for shutting off Robinson, who had
been averaging 28 points in Big
Ten games.
Wisconsin Coach John Powless
said the performance indicated his
team finally is shaking off effects
of injuries and several key players'
bouts with flu.
"We're a lot healthier than we
were at Minnesota" a week earlier,'
said Powless, whose Badgers will
play the Gophers a return match
here Jan. 29. They will be at Pur-


Bucks back?
COLUMBUS - Allan Hornyak,
who scored a game-high 26 points,
sank four straight free throws in
the last 40 seconds last night to
give Ohio State a 75-72 Big Ten
victory over Iowa.
The triumphwwas the first in
three conference starts for the
Buckeyes, who played the contest
without head Coach Fred Taylor.
Taylor was hospitalized Friday
with chest pains and assistant Bob
Burkholder took over.
HORNYAK, a 6-1 senior south-
paw, hit two foul shofs with 40
seconds to go, wiping out a 72-71
Hawkeye lead. Hornyak hit two
more free throws with six seconds
remaining to ice the verdict.
Kevin Kunnert, Iowa's 7-0 cen-
ter, poured in 22 points before
fouling out with nearly two minutes
to go. The loss dropped the Hawk-
eyes to a 1-4 Big Ten record and
6-7 for all games. Ohio State is


due tomorrow night and at North-, 1-2 in the conference and 7-6 over-
western next Saturday. all,

THEY BIG NAME at Crisler Are
Campy, but Frank. Purdue's F
in the Boilermakers' 63-62 victo
his team jump into a first-place ti
who scored the winning tally wi
a shot over Russell (20), who led

Special To The Daily
EAST LANSING-The Michigan Wolverine
swim squad invaded the friendly confines
of the Men's Intramural Pool here yesterday
and came home with success similar to that
of other Michigan sports teams. The tankers
completely overwhelmed their un-Spartan-
like opposition finishing the meet with 82
points, while Michigan State could manage
only half that total.
Usually a swim team, being involved in a
non-combat sport, is free from losses of
personnel that may hamper its chances at
meet time. Unfortunately, however, both
teams were hurt by losses to the London Flu.
"All I can say is that it would have been a
hata rntcif w . meren't Gn sck." e-

tankers dunk MSU

AP Photo
HUSTLING WISCONSIN guard Lamont Weaver hot-foots it up
court against Michigan State's Mike Robinson in the, Badgers'
stunning 93-80 upset win yesterday. The 6-1 Weaver played a vital
role in the triumph, as he limited the hot-shooting Robinson to
14 points.

else in the 1000 yard freestyle, but by the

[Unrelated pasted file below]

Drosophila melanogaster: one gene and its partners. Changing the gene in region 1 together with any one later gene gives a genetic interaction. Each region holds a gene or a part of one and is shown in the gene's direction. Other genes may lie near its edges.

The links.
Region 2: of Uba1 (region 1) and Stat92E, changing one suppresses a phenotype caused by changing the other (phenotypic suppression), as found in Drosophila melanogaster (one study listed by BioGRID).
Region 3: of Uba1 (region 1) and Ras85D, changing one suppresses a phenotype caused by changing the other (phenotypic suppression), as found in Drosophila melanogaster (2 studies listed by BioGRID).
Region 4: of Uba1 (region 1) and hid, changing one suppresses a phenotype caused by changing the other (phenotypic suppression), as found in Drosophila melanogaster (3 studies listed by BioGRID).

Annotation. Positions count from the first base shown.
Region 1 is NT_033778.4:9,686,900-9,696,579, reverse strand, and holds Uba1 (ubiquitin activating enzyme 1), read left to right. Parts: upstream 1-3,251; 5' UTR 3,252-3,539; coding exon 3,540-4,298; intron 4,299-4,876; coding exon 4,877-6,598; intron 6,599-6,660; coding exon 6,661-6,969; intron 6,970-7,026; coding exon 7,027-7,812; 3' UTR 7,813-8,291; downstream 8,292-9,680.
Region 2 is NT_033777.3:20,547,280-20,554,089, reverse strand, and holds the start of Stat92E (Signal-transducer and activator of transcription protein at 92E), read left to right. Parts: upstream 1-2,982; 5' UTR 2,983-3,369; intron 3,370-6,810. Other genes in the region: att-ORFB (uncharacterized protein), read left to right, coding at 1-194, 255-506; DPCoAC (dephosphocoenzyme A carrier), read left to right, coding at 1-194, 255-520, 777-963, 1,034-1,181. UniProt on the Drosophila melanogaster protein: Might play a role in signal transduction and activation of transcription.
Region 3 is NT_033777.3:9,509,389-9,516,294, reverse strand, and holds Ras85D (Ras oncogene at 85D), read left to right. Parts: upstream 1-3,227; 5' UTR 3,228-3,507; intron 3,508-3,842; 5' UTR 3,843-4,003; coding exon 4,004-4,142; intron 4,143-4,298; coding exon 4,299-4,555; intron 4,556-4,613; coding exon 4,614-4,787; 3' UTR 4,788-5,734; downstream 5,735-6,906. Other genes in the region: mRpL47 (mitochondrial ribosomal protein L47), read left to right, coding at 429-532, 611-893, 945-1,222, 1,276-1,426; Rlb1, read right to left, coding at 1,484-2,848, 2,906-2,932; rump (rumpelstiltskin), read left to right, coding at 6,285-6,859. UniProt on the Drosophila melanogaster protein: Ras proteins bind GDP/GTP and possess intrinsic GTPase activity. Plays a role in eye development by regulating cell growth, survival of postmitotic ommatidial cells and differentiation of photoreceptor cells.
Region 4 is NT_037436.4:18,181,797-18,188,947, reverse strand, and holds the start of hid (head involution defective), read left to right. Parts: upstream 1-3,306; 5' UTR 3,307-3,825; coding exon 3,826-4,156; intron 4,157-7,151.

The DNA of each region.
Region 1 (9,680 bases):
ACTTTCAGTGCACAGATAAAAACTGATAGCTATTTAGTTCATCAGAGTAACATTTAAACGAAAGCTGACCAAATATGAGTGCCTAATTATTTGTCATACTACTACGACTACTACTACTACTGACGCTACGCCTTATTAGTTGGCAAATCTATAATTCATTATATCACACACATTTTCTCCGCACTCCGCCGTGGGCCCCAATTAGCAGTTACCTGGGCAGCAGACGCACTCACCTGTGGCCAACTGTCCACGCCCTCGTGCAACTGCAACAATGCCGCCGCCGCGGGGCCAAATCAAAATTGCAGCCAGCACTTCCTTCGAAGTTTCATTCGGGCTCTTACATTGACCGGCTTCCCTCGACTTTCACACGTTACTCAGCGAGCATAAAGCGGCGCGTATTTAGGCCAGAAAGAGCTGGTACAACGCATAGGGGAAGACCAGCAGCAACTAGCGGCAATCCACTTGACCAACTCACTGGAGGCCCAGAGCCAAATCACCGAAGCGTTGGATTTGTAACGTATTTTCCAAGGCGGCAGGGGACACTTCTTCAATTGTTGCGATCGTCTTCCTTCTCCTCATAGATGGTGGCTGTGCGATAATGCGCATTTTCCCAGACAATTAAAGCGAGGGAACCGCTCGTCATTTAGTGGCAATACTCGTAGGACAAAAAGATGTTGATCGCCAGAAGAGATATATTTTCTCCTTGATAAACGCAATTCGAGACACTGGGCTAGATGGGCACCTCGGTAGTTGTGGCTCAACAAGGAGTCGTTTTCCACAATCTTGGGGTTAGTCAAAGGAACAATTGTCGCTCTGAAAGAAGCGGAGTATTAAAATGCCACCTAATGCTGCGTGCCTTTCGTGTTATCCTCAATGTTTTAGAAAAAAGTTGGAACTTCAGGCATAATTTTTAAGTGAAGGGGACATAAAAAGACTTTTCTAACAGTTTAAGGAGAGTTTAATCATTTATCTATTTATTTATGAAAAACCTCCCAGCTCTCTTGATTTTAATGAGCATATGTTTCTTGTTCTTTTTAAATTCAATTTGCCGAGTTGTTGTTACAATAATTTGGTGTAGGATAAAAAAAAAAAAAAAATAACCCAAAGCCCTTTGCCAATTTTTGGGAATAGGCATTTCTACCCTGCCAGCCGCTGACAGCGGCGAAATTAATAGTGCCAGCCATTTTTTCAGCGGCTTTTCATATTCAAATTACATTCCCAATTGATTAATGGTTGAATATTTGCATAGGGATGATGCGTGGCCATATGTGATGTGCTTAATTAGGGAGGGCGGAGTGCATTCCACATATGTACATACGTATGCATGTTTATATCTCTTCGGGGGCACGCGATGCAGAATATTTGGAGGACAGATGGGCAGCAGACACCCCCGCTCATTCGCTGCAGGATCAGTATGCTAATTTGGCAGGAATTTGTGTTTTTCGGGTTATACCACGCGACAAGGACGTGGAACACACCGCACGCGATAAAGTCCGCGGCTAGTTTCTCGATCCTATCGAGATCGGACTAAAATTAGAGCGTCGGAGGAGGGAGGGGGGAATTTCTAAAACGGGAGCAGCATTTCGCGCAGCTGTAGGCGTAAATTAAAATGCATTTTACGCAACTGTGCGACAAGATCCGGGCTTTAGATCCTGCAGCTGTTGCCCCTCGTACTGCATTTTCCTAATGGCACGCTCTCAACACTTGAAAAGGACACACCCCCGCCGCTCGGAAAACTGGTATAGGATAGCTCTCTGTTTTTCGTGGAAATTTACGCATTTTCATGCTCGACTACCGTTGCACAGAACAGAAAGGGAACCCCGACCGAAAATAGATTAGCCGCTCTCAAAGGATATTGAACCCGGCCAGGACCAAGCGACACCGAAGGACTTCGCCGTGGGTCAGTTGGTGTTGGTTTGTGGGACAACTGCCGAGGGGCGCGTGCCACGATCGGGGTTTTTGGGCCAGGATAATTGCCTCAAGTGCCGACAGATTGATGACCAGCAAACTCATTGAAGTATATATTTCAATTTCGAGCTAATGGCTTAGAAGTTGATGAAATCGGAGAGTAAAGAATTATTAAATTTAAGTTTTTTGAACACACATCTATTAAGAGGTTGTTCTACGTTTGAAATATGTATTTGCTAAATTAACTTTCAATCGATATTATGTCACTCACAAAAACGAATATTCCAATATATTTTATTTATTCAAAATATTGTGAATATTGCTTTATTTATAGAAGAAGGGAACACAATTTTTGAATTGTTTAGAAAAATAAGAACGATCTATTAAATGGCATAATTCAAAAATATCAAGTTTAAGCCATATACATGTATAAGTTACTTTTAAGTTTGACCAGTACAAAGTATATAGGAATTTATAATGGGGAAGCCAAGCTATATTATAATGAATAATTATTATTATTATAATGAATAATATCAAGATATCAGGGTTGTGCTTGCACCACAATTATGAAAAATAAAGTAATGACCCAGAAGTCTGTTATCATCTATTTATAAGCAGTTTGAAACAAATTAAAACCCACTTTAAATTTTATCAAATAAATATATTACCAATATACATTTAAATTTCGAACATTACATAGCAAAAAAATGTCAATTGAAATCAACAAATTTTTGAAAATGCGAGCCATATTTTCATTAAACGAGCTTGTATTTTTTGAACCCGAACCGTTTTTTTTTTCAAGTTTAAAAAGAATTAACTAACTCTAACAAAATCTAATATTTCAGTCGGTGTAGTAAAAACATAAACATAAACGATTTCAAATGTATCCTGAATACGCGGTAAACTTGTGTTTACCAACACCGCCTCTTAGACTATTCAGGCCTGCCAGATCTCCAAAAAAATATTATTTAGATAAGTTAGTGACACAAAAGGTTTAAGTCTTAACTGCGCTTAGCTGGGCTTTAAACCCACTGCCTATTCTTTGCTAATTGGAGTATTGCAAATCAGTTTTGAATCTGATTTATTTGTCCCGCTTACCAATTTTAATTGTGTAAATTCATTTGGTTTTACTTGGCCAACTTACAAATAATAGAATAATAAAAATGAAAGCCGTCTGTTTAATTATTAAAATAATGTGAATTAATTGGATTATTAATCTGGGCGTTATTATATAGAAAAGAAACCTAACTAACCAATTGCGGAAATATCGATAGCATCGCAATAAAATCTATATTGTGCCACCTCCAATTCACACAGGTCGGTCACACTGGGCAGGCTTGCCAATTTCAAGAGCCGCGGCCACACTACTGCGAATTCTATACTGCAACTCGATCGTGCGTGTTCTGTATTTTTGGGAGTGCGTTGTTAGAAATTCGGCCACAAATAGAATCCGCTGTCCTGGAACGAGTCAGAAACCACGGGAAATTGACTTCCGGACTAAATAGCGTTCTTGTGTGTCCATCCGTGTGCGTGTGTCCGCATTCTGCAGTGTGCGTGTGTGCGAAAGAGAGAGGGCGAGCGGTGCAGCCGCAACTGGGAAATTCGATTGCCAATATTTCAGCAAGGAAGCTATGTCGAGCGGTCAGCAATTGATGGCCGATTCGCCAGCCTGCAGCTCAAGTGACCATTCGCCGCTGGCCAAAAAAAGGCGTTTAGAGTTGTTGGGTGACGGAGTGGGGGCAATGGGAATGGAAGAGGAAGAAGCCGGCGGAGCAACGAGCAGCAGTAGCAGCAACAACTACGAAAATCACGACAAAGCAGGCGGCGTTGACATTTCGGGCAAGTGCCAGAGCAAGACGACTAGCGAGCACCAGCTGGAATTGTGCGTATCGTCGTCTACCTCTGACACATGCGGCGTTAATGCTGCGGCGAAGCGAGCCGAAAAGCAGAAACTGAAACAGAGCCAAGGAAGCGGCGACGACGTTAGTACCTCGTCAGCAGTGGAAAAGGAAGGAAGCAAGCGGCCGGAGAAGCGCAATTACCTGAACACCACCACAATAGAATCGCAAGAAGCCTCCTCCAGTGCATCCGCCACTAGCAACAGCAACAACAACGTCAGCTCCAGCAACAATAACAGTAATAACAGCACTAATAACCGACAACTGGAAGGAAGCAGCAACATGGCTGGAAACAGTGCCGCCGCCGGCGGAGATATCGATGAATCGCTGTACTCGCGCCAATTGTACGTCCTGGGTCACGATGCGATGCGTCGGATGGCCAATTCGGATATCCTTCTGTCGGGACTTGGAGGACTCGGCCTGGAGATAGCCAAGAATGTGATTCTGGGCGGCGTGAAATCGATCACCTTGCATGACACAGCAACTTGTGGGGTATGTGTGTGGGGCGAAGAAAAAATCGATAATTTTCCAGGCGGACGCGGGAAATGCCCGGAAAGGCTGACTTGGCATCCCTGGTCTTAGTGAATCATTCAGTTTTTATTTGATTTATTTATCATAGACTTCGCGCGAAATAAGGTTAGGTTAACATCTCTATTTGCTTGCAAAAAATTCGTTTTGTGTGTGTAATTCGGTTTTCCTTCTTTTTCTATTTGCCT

end of the first lap it was evident he was
not his usual self. He finished with a time of
10:33.58 which was 26 seconds after Mich-
igan's Dan Fishburn had touched for top
Michigan had some excuses of its own if
it needed them, but the tankers depth kept
them from that. Backstroker Paul Foster
was not feeling well and could only compete
in the one relay while fellow backstroker
Chris Hansen did the same. Versatile Tom
Szuba took up the slack, however, by virtual-
ly swimming alone against Staters in the
200 yarder and coming out on top in 1:58.46.
Michigan's top breaststroker Stu Isaac also
was not in the best of health for the meet.

and everyone has come along great," exalted
Coach Stager. "I am very happy with the
meet. Nothing was exceptional, but we were
steady throughout."
The power of the tankers was best exem- M
plified by Ray McCullough when he swam P
the 100 yard freestyle. McCullough stayed' ,
even with MSU freshman star Bruce Wright N
throughout the first three laps of the four 01
lap race. With only half a lap left, however, Ci
McCullough turned on the speed, which he Al
could have shown anytime in the race, to se
win easily in 47.86. Ai
Previous to this, McCullough had captured S
the 50 yarder in his stroke in a race in which Bo
only eight-tenths of a second separated the D
top five swimmers. Michigan's Jose Aranha ca
frinichA ith;rA hhinr thcQ engrf n- ,' n lo



College Basketball
arquette 71, S. Carolina 54
urdue 63, MICHIGAN 62
isconsin 93, MSU 80
diana 83, Minnesota 71
orth Carolina St. 86, Clemson 76
Ohio State 75, Iowa 72
dahoma 81, Kansas State 69
ncinnati 104, Ball State 77
abama 76, Auburn 64
oledo 92, Miami 77
'ton Hall 91, Iona 90, two overtimes
r Force 79, DePauw 71
ettysburg 71, Drexel 62
tLouis 61, Louisville 51
owling Green 67, Kent State 64
olaware 82, IestChester State 64
1riont 73, Maine 64
alvin 70, Albion 66
na St 76 Oklahoma St. 74

LaSalle 80, Niagara 72
St. Joseph's, Pa. 96, Fairfield 69
Boston U. 72, Dartmouth 68
Lake Superior State 80, Ferris State 66
Tennessee 65, Kentucky 64
St. John's N.Y., 93, Temple 84
Wichita St. 93, Drake 80
Missouri 75, Kansas 72
Hillsdale 57, EMU 51
Northern Mich 69, Racine 66
Winona 112, Mich. Tech 69
Furman 62, The Citadel 46
Penn State 78, Army 45
Peanut Butter U. 107, Holy Cross 40
Tulsa 87, West Texas St. 84
Memphis St. 112, St. Joseph's (Ind.) 92
MSU 11, Air Force 5
Notre Dame 6, Mich. Tech 1
College Gymnastics